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October is Crime Month on The Hitchhiker’s Guide to Scottish Literature

Podcast Logo1As the darker nights creep in, Kristian and I bring you the latest episode of our podcast The Hitchhiker’s Guide to Scottish Literature, where we will be celebrating one of Scotland’s great exports: crime fiction. Kristian and I will be taking a look at Ian Rankin’s Black & Blue, the 8th Rebus thriller, and the novel which broke him – and Rebus – into the mainstream.

There aren’t many people now who haven’t heard of John Rebus, and 2017 sees the 30th anniversary of our introduction to Rankin’s grizzled, maverick detective. Yet despite the early novels being set in the late 80s and 90s, there is a lot in those early Rebus novels, and especially in Black and Blue, that still feels relevant now. But the novels also speak of a Scotland, and a world, undergoing huge social, cultural and technological changes, and it was fascinating to read of settings contemporary to mine and Kristian’s lifetimes, but now regarded as modern history. No Scottish Parliament! No mobile phones! No Google! No digital footprints! Policing too has changed in so many ways.

ONE LAST DRAM BEFORE MIDNIGHT finalAnd for something completely different. We shine a spotlight on our crime writing rising star, Denzil Meyrick, with a reading from his latest short story collection, One Last Dram Before Midnight, released just this month. If you’ve not come across Denzil before, we recommend you get cracking with his DCI Daley series of books, which kicks off with Whisky From Small Glasses. Denzil has written five DCI Daley thrillers now, starring DCI Daley, displaced from the mean streets of Glasgow to uncover the dirty secrets of the idyllic yet post-industrial Campbeltown on Scotland’s west coast.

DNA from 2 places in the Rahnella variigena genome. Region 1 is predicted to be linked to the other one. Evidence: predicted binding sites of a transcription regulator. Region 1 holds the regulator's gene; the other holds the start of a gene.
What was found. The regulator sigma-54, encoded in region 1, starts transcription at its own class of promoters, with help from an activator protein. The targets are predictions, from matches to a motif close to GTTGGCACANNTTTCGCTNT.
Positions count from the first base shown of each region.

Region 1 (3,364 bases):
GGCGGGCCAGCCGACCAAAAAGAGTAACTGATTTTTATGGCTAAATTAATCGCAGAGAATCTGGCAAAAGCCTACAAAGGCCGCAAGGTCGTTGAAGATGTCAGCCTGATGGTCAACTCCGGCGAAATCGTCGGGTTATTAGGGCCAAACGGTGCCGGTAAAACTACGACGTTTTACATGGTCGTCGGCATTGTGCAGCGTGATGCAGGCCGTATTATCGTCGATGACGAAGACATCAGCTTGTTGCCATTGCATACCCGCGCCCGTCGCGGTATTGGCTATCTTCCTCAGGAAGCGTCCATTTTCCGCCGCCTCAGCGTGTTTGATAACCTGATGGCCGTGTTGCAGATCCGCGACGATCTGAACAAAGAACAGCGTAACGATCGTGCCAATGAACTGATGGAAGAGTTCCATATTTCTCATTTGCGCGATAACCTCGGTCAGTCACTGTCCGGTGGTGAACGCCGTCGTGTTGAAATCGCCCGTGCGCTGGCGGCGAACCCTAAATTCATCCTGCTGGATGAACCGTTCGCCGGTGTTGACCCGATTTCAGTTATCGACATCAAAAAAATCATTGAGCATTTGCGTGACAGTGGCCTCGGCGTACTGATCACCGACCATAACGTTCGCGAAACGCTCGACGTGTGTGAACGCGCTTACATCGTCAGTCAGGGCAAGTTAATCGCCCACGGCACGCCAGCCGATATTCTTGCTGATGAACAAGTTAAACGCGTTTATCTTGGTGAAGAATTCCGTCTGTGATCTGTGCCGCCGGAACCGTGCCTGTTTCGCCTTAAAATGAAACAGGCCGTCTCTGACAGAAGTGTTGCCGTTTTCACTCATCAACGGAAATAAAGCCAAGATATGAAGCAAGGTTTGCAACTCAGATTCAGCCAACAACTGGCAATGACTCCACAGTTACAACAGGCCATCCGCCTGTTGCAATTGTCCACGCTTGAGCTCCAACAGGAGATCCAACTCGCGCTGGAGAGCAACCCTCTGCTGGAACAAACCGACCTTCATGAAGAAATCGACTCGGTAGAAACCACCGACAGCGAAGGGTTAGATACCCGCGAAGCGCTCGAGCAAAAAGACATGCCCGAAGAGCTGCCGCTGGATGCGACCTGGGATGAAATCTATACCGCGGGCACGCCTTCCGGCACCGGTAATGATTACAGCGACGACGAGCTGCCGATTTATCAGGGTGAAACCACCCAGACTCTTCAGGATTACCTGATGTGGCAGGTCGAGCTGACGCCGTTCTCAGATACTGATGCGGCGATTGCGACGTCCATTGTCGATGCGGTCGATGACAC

One Last Dram Before Midnight includes two prequel short stories, and we have a reading from the story ‘Two One Three’, which sees Daley as a new face on the beat in Glasgow facing his first murder investigation.

So, cosy in, have a listen, and enjoy!

Vikki Reilly, October 2017

Listen to the latest podcast on SoundCloud below and make sure you never miss out by subscribing on iTunes:

The latest episode of The Hitchhiker’s Guide to Scottish Literature available now

Podcast Logo1As we recover from the excitement of Edinburgh’s festival month, Kristian and I are delighted to bring you the latest episode of our podcast The Hitchhiker’s Guide to Scottish Literature. This time round we are celebrating Robert Louis Stevenson, in a roundabout way, by taking a look at Emma Tennant’s feminist reworking of the iconic The Strange Case of Dr Jekyll and Mr Hyde with her equally fantastic and frightening novel Two Women of London.